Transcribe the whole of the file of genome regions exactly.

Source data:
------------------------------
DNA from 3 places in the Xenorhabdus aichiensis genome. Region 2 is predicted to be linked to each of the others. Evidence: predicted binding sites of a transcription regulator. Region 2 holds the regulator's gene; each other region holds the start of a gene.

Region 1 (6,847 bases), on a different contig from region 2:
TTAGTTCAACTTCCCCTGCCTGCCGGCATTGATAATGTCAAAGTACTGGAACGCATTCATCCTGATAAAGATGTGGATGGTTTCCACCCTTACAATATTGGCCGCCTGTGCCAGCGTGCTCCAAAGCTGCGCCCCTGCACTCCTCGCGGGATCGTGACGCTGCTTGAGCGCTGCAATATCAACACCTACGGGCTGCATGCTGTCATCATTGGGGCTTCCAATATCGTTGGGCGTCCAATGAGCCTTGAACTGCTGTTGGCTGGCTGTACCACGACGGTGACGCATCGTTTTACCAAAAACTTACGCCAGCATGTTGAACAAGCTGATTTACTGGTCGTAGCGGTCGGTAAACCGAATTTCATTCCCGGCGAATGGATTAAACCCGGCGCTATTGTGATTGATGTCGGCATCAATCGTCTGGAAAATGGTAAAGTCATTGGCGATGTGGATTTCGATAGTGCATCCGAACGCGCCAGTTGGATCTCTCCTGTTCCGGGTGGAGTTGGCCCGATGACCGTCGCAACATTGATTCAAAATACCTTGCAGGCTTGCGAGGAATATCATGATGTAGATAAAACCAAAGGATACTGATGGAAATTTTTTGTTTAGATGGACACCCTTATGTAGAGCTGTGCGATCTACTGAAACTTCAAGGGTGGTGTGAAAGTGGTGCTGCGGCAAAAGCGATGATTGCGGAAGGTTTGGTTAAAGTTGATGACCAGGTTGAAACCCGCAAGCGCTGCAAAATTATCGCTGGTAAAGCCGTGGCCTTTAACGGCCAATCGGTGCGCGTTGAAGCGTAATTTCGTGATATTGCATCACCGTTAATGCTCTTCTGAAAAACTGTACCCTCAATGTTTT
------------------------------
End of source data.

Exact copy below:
DNA from 3 places in the Xenorhabdus aichiensis genome. Region 2 is predicted to be linked to each of the others. Evidence: predicted binding sites of a transcription regulator. Region 2 holds the regulator's gene; each other region holds the start of a gene.

Region 1 (6,847 bases), on a different contig from region 2:
TTAGTTCAACTTCCCCTGCCTGCCGGCATTGATAATGTCAAAGTACTGGAACGCATTCATCCTGATAAAGATGTGGATGGTTTCCACCCTTACAATATTGGCCGCCTGTGCCAGCGTGCTCCAAAGCTGCGCCCCTGCACTCCTCGCGGGATCGTGACGCTGCTTGAGCGCTGCAATATCAACACCTACGGGCTGCATGCTGTCATCATTGGGGCTTCCAATATCGTTGGGCGTCCAATGAGCCTTGAACTGCTGTTGGCTGGCTGTACCACGACGGTGACGCATCGTTTTACCAAAAACTTACGCCAGCATGTTGAACAAGCTGATTTACTGGTCGTAGCGGTCGGTAAACCGAATTTCATTCCCGGCGAATGGATTAAACCCGGCGCTATTGTGATTGATGTCGGCATCAATCGTCTGGAAAATGGTAAAGTCATTGGCGATGTGGATTTCGATAGTGCATCCGAACGCGCCAGTTGGATCTCTCCTGTTCCGGGTGGAGTTGGCCCGATGACCGTCGCAACATTGATTCAAAATACCTTGCAGGCTTGCGAGGAATATCATGATGTAGATAAAACCAAAGGATACTGATGGAAATTTTTTGTTTAGATGGACACCCTTATGTAGAGCTGTGCGATCTACTGAAACTTCAAGGGTGGTGTGAAAGTGGTGCTGCGGCAAAAGCGATGATTGCGGAAGGTTTGGTTAAAGTTGATGACCAGGTTGAAACCCGCAAGCGCTGCAAAATTATCGCTGGTAAAGCCGTGGCCTTTAACGGCCAATCGGTGCGCGTTGAAGCGTAATTTCGTGATATTGCATCACCGTTAATGCTCTTCTGAAAAACTGTACCCTCAATGTTTT